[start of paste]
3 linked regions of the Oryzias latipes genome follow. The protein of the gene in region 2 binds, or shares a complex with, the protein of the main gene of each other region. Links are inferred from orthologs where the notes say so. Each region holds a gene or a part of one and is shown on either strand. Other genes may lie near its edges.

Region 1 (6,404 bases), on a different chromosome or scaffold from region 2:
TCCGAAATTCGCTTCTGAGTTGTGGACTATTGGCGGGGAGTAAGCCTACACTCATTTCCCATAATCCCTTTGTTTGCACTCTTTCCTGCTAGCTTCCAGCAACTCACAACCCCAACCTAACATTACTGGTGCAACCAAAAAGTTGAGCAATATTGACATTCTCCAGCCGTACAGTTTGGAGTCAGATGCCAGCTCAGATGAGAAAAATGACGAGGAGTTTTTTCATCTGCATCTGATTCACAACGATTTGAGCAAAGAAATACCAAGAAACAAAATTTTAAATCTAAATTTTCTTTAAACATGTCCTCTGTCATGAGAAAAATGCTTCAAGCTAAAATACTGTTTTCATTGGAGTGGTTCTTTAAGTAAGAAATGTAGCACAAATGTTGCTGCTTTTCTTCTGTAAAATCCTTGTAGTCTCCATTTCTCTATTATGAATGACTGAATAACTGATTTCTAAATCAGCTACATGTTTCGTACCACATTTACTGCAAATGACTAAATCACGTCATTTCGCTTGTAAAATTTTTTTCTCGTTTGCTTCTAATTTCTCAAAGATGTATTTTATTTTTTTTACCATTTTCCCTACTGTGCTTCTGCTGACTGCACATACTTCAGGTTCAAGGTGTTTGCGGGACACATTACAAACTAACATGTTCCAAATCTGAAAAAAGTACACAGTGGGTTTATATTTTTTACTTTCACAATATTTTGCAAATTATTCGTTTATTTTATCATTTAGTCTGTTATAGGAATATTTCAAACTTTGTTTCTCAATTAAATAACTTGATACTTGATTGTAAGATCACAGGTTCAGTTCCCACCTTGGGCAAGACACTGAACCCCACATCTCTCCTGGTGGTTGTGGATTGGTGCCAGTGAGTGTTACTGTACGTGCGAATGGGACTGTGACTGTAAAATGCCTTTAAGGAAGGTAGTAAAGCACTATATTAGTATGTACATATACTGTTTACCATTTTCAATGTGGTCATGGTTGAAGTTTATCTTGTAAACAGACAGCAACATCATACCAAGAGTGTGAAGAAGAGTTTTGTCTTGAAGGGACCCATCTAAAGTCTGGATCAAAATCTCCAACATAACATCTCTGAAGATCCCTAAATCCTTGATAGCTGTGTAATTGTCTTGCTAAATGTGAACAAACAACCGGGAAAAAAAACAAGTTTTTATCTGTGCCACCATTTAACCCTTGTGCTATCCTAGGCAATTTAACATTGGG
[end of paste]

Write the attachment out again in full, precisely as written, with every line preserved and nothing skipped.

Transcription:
3 linked regions of the Oryzias latipes genome follow. The protein of the gene in region 2 binds, or shares a complex with, the protein of the main gene of each other region. Links are inferred from orthologs where the notes say so. Each region holds a gene or a part of one and is shown on either strand. Other genes may lie near its edges.

Region 1 (6,404 bases), on a different chromosome or scaffold from region 2:
TCCGAAATTCGCTTCTGAGTTGTGGACTATTGGCGGGGAGTAAGCCTACACTCATTTCCCATAATCCCTTTGTTTGCACTCTTTCCTGCTAGCTTCCAGCAACTCACAACCCCAACCTAACATTACTGGTGCAACCAAAAAGTTGAGCAATATTGACATTCTCCAGCCGTACAGTTTGGAGTCAGATGCCAGCTCAGATGAGAAAAATGACGAGGAGTTTTTTCATCTGCATCTGATTCACAACGATTTGAGCAAAGAAATACCAAGAAACAAAATTTTAAATCTAAATTTTCTTTAAACATGTCCTCTGTCATGAGAAAAATGCTTCAAGCTAAAATACTGTTTTCATTGGAGTGGTTCTTTAAGTAAGAAATGTAGCACAAATGTTGCTGCTTTTCTTCTGTAAAATCCTTGTAGTCTCCATTTCTCTATTATGAATGACTGAATAACTGATTTCTAAATCAGCTACATGTTTCGTACCACATTTACTGCAAATGACTAAATCACGTCATTTCGCTTGTAAAATTTTTTTCTCGTTTGCTTCTAATTTCTCAAAGATGTATTTTATTTTTTTTACCATTTTCCCTACTGTGCTTCTGCTGACTGCACATACTTCAGGTTCAAGGTGTTTGCGGGACACATTACAAACTAACATGTTCCAAATCTGAAAAAAGTACACAGTGGGTTTATATTTTTTACTTTCACAATATTTTGCAAATTATTCGTTTATTTTATCATTTAGTCTGTTATAGGAATATTTCAAACTTTGTTTCTCAATTAAATAACTTGATACTTGATTGTAAGATCACAGGTTCAGTTCCCACCTTGGGCAAGACACTGAACCCCACATCTCTCCTGGTGGTTGTGGATTGGTGCCAGTGAGTGTTACTGTACGTGCGAATGGGACTGTGACTGTAAAATGCCTTTAAGGAAGGTAGTAAAGCACTATATTAGTATGTACATATACTGTTTACCATTTTCAATGTGGTCATGGTTGAAGTTTATCTTGTAAACAGACAGCAACATCATACCAAGAGTGTGAAGAAGAGTTTTGTCTTGAAGGGACCCATCTAAAGTCTGGATCAAAATCTCCAACATAACATCTCTGAAGATCCCTAAATCCTTGATAGCTGTGTAATTGTCTTGCTAAATGTGAACAAACAACCGGGAAAAAAAACAAGTTTTTATCTGTGCCACCATTTAACCCTTGTGCTATCCTAGGCAATTTAACATTGGG